NEWPORT — With studies showing North Carolina ranks fourth in the nation in the number of animals euthanized at shelters, the Carteret County Humane Society hopes to put a small dent in that statistic thanks to a recent grant.
The County Humane Society Animal Shelter received a $70,000 grant from the Petco Foundation to provide free vouchers to pet owners to have their animals spayed and neutered.
“It’s called the Life Saving Grant and the main purpose is to get pets spayed and neutered to cut down on the number of animals coming into the shelter and the number of animals euthanized. But we are also looking at using some of the funds to get a disaster trailer that would be equipped with crates and supplies in the event we have to evacuate the animals,” Manager Rachel Hardin said Tuesday.
For the past two years, the shelter has had to evacuate animals for hurricanes.
As for the spay and neuter vouchers, they will become available to pet owners Friday, Nov. 1, and Ms. Hardin said there is no income criteria to receive a voucher.
Pet owners must come to the shelter at 853 Hibbs Road during regular hours of operation to receive a voucher. The humane society is open from 9 a.m. to 1 p.m. and 2-5 p.m. Monday through Friday and 10 a.m. to 4 p.m. Saturday.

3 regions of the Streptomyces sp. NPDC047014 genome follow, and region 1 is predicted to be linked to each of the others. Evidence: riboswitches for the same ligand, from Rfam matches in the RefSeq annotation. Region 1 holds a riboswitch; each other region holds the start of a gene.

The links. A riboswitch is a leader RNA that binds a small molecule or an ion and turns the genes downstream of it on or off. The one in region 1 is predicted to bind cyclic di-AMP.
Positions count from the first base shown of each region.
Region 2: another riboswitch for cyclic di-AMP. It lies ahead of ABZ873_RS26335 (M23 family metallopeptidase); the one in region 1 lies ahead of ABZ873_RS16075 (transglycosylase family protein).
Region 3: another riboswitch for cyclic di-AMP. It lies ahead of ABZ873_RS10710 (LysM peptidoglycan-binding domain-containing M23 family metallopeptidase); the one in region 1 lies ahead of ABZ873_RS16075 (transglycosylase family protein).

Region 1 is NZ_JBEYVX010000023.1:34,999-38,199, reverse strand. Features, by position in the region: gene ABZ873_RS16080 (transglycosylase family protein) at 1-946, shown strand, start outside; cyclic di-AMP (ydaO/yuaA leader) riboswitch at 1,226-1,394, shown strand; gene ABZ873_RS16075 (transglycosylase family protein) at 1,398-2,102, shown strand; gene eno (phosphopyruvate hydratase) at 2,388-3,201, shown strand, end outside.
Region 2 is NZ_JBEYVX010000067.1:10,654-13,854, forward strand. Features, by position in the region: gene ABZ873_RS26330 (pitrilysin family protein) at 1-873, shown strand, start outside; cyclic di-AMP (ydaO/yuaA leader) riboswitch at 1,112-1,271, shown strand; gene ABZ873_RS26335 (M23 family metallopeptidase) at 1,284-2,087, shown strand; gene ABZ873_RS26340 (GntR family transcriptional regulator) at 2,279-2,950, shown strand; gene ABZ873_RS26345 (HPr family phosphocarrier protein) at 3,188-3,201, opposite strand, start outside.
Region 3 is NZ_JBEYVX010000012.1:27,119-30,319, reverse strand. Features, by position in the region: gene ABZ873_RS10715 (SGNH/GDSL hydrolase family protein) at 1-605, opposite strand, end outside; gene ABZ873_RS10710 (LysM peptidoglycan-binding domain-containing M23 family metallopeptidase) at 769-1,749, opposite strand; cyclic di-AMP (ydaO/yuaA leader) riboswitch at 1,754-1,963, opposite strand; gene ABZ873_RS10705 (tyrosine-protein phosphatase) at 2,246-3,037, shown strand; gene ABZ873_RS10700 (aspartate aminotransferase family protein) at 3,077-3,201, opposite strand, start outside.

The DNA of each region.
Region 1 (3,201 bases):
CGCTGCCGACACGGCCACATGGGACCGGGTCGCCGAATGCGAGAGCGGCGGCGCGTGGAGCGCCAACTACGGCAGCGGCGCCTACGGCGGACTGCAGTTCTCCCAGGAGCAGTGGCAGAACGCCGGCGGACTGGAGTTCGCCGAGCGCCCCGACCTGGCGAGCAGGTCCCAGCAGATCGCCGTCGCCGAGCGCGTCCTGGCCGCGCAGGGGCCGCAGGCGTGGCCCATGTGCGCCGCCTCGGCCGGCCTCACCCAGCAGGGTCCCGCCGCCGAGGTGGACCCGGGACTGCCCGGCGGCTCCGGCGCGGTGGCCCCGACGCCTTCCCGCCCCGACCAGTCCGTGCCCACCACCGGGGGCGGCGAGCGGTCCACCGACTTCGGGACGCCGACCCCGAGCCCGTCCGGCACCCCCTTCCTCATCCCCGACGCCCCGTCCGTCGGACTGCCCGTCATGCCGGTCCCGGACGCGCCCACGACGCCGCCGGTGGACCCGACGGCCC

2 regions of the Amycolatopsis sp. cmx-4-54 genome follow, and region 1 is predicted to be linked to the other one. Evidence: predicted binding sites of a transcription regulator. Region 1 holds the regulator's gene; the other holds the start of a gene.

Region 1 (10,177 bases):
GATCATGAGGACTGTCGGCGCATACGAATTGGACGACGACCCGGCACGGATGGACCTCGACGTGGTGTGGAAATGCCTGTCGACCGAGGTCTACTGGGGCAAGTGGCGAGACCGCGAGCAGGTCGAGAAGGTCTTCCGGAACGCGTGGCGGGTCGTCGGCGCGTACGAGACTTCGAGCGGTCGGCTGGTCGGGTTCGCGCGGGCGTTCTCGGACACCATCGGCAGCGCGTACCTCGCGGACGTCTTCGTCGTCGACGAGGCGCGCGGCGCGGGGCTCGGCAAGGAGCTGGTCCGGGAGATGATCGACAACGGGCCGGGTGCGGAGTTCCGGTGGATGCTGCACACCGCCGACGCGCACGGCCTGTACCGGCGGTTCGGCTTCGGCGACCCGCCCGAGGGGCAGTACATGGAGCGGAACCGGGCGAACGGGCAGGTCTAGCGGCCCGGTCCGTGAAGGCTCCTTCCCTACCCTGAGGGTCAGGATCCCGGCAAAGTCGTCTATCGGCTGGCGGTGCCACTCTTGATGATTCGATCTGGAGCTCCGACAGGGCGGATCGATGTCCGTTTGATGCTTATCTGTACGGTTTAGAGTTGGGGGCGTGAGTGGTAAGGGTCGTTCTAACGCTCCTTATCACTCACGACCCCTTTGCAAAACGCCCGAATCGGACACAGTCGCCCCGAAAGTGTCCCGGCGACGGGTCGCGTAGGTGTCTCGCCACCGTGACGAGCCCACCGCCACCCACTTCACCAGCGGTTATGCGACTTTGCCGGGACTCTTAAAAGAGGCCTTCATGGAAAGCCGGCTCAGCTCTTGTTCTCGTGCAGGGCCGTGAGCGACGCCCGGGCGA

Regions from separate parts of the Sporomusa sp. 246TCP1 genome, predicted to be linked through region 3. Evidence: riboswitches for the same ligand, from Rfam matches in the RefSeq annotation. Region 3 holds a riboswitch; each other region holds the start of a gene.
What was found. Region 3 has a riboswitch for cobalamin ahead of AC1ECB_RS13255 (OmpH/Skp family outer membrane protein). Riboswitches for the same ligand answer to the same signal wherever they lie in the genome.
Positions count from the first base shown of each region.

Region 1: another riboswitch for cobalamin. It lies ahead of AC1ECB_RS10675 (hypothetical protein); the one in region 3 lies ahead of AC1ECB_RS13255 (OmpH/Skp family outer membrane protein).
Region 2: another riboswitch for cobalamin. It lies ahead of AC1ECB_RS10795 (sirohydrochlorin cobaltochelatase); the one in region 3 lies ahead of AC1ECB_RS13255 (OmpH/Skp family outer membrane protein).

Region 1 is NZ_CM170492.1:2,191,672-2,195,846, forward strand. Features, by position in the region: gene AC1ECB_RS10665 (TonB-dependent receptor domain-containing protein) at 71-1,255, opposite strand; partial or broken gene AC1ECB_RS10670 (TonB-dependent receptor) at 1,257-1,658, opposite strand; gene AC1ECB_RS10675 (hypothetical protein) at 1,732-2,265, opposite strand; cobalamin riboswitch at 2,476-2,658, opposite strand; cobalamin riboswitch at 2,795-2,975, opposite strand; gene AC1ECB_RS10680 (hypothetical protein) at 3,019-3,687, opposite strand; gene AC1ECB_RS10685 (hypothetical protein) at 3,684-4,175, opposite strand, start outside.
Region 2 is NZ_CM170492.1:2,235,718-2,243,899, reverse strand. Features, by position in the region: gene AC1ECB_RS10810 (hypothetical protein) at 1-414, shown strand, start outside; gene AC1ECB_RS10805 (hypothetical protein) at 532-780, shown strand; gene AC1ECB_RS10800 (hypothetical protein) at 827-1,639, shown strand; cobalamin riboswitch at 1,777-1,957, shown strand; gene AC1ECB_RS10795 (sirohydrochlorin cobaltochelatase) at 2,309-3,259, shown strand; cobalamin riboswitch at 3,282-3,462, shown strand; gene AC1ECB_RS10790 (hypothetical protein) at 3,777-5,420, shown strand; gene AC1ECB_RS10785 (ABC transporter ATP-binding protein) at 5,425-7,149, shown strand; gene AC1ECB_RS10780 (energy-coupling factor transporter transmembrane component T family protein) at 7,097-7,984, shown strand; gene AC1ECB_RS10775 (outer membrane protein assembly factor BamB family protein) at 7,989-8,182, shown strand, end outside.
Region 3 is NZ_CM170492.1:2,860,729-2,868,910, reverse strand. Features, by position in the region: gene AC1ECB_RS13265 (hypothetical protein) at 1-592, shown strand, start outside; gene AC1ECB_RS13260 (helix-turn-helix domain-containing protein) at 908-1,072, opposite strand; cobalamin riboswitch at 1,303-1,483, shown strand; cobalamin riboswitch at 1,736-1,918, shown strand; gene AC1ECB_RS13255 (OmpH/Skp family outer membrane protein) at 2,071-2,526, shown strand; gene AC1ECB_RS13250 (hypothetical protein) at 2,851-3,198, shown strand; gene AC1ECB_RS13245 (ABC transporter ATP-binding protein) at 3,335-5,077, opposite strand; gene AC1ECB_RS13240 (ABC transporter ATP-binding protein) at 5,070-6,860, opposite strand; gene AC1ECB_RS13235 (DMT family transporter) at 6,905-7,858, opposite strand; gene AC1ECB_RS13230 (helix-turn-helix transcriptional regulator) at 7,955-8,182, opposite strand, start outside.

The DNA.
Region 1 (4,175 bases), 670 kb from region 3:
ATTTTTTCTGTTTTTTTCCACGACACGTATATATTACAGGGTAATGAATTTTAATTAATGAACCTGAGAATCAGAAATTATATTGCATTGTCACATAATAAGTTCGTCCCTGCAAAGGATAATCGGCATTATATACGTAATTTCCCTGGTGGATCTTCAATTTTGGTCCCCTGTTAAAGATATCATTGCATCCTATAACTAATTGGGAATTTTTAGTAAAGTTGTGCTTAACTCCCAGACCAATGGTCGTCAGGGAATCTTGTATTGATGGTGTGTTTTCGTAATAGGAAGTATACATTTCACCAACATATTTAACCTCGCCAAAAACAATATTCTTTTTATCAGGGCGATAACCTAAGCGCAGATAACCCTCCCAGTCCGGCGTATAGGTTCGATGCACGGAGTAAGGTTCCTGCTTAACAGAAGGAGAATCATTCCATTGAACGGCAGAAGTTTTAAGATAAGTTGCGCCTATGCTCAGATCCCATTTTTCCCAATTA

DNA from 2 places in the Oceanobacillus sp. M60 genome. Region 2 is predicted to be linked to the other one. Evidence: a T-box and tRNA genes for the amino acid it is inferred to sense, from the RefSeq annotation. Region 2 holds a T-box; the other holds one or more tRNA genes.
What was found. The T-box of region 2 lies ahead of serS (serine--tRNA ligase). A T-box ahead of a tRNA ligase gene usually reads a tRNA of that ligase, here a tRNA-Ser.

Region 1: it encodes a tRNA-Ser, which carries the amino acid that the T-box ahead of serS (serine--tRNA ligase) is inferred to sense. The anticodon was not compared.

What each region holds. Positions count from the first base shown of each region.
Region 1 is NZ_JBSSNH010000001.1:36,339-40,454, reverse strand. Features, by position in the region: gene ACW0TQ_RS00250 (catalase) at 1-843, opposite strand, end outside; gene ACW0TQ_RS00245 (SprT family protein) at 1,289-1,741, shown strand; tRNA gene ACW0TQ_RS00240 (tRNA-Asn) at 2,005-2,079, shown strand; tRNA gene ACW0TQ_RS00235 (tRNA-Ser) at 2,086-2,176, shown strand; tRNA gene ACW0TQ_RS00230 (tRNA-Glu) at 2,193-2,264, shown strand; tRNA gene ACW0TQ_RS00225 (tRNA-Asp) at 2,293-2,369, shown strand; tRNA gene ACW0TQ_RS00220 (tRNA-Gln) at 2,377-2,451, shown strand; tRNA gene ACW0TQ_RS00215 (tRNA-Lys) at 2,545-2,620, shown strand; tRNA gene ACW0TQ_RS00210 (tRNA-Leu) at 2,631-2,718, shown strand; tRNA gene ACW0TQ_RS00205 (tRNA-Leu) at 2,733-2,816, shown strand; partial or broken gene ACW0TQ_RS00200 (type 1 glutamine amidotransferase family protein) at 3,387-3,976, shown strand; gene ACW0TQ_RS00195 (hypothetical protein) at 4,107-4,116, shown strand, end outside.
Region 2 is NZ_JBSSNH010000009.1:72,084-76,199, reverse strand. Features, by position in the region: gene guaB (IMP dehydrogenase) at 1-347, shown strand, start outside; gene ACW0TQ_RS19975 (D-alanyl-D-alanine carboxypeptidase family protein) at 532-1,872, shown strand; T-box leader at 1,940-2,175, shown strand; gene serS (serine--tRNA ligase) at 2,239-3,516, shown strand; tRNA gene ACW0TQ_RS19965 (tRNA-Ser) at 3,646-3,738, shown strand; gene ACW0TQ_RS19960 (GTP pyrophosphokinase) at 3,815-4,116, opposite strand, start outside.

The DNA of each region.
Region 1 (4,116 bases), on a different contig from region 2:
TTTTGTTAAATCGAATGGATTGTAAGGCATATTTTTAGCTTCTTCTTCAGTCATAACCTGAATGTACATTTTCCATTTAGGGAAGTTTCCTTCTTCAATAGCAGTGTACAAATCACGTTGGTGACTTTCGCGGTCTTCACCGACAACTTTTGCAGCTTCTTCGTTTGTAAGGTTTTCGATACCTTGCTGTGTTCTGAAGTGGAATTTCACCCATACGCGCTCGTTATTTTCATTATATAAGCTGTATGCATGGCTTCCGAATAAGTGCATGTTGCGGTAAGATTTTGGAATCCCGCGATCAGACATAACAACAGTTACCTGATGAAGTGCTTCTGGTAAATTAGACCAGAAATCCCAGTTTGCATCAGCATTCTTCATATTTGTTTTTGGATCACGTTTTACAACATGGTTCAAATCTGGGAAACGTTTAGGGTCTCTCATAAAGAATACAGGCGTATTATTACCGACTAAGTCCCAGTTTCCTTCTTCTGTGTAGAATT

There will be six veterinary practices participating in the Petco grant voucher program, Newport Animal Clinic, Live Oak Veterinary Hospital in Beaufort, Mitchell Village in Morehead City, Island Pet Veterinary Hospital in Cape Carteret, Petdocks Veterinary Hospital in Morehead City and Austin Veterinary Hospital in Beaufort.
Ms. Hardin said those using the vouchers need to let the veterinary office know it is a Carteret County Humane Society Petco Grant voucher. They should also check prior to scheduling the appointment to find out if there are any additional charges.
“The voucher will only cover the spay and neuter procedure and take-home medications,” Ms. Hardin said.
She appealed to pet owners to take advantage of the vouchers.
“The more animals spayed and neutered cuts down on the number of animals brought to the shelter and the number we have to euthanize,” she said.
In 2018, Ms. Hardin said there were 693 dogs and cats euthanized at the shelter. While that number is high, she said it compares to 1,555 dogs and cats euthanized in 2015.
“We’re making improvements each year, but we still have a long way to go,” she said. “That’s why it’s so important that owners get their pets spayed and neutered.”
According to BestFriends.org, of the 246,000 animals that entered shelters in North Carolina in 2018, 55,900 were euthanized. The group’s report showed that by percentage, North Carolina ranked fourth in euthanasia behind Hawaii, Louisiana and Alabama.
According to the report, an average of 22% of the state’s animals that go into shelters are euthanized.
For more information about the voucher program, call 252-247-7744.
Contact Cheryl Burke at 252-726-7081, ext. 255; email Cheryl@thenewstimes.com; or follow on Twitter @cherylccnt.